“I’m excited every day I walk into Legacy Tower,” said Dr. Lara Shekerdemian, service chief of Critical Care Services at Texas Children’s. “It is a wonderful environment to work in. Our patients and their families are very happy with their new spaces, and we are very privileged to be in our new home.”
It’s been one year since Lester and Sue Smith Legacy Tower opened its doors for the first time to care for our most critically ill patients at Texas Children’s Medical Center campus. And, in that short period of time, our patients and their families have noticed a positive difference since moving into the new tower.
“The rooms here are very cozy and very spacious,” said Eleonor Caparas, whose daughter is a PICU patient at Texas Children’s. “We have our own space here and we can stay together with my baby. I like it because I experienced the old PICU on the third floor of West Tower, and it is so different now.”
Randy Bowen, a PICU nurse at Texas Children’s for more than 25 years, recalls when critical care moved from the Abercrombie Building to West Tower. He says the move into Lester and Sue Smith Legacy Tower has been a huge game changer in the delivery of patient care.
“Coming into this space now, supplies us with so much flexibility and the availability of resources to provide the patient care that we’ve always excelled at doing,” Bowen said. “But I think now we’re exceeding that and it’s just been exciting be part of the whole process.”
Since Lester and Sue Smith Legacy Tower opened on May 22, 2018, Texas Children’s critical care, cardiology, surgical and radiology teams have been very busy caring for our hospital’s sickest patients.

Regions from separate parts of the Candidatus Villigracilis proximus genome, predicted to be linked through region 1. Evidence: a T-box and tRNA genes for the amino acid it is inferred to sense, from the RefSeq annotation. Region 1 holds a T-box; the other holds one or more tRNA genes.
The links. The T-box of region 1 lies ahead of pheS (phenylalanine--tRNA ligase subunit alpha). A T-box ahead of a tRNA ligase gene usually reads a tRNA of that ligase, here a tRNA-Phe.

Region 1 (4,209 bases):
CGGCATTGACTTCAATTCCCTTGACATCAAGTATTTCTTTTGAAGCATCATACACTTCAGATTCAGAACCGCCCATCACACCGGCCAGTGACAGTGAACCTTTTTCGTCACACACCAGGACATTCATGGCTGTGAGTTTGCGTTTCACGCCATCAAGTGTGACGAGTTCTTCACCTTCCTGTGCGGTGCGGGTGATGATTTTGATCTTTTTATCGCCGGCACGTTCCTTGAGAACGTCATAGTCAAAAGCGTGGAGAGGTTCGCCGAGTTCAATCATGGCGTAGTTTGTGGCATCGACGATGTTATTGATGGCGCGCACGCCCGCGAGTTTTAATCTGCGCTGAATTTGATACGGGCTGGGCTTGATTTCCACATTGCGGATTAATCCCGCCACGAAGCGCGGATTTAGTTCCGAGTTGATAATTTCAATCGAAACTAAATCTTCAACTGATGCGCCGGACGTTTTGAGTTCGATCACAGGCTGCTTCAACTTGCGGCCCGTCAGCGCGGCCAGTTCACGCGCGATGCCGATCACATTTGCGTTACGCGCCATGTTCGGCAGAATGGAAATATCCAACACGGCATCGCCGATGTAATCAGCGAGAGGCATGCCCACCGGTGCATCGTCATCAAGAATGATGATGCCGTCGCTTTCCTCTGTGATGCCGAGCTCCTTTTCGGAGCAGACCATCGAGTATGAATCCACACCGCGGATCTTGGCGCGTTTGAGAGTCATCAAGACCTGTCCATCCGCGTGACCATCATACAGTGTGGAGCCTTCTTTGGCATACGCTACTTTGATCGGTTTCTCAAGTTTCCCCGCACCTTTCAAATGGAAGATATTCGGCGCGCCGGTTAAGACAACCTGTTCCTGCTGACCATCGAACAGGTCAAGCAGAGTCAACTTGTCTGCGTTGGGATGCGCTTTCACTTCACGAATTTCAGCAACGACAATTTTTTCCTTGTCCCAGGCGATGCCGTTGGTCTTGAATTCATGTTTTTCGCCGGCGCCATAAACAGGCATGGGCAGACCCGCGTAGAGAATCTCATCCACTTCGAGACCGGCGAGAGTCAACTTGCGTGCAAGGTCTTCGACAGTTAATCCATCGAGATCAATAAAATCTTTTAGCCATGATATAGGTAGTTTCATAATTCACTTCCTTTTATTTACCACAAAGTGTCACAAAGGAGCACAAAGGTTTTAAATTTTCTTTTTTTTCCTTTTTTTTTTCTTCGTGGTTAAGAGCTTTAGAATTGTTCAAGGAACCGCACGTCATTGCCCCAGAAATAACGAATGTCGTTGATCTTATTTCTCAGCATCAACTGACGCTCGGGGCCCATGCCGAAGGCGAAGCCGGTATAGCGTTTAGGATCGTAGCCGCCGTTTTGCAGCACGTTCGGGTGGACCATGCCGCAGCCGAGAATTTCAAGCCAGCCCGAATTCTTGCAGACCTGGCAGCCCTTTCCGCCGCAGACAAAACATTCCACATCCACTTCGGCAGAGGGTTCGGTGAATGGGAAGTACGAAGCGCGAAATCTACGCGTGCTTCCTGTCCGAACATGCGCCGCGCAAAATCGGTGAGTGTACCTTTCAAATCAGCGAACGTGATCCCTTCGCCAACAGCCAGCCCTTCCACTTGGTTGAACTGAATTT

To date, the new tower has had 3,839 patient admissions in the pediatric and cardiac intensive care units. More than 9,000 patients have received care at Lester and Sue Smith Legacy Tower’s outpatient Heart Center clinics, and over 700 catheterization and 239 intraoperative MRI procedures have been performed here.
A total of 3,455 surgeries have been completed in the tower’s state-of-the-art surgical and cardiovascular operating rooms, totaling 13,921 surgical hours. Since the tower’s helipad opened last November, Texas Children’s has had 123 landings, allowing for greater access to Texas Children’s for the sickest patients.
“We have everything under one roof to take care of all of the sickest children,” said Texas Children’s Surgeon-in-Chief Larry Hollier. “All of the diagnostic capability, the OR capability, the interventional radiology capability and then the ICU care. After visiting all of the leading children’s hospitals across the country, I can say without a doubt, no other children’s hospital has something like Legacy Tower.”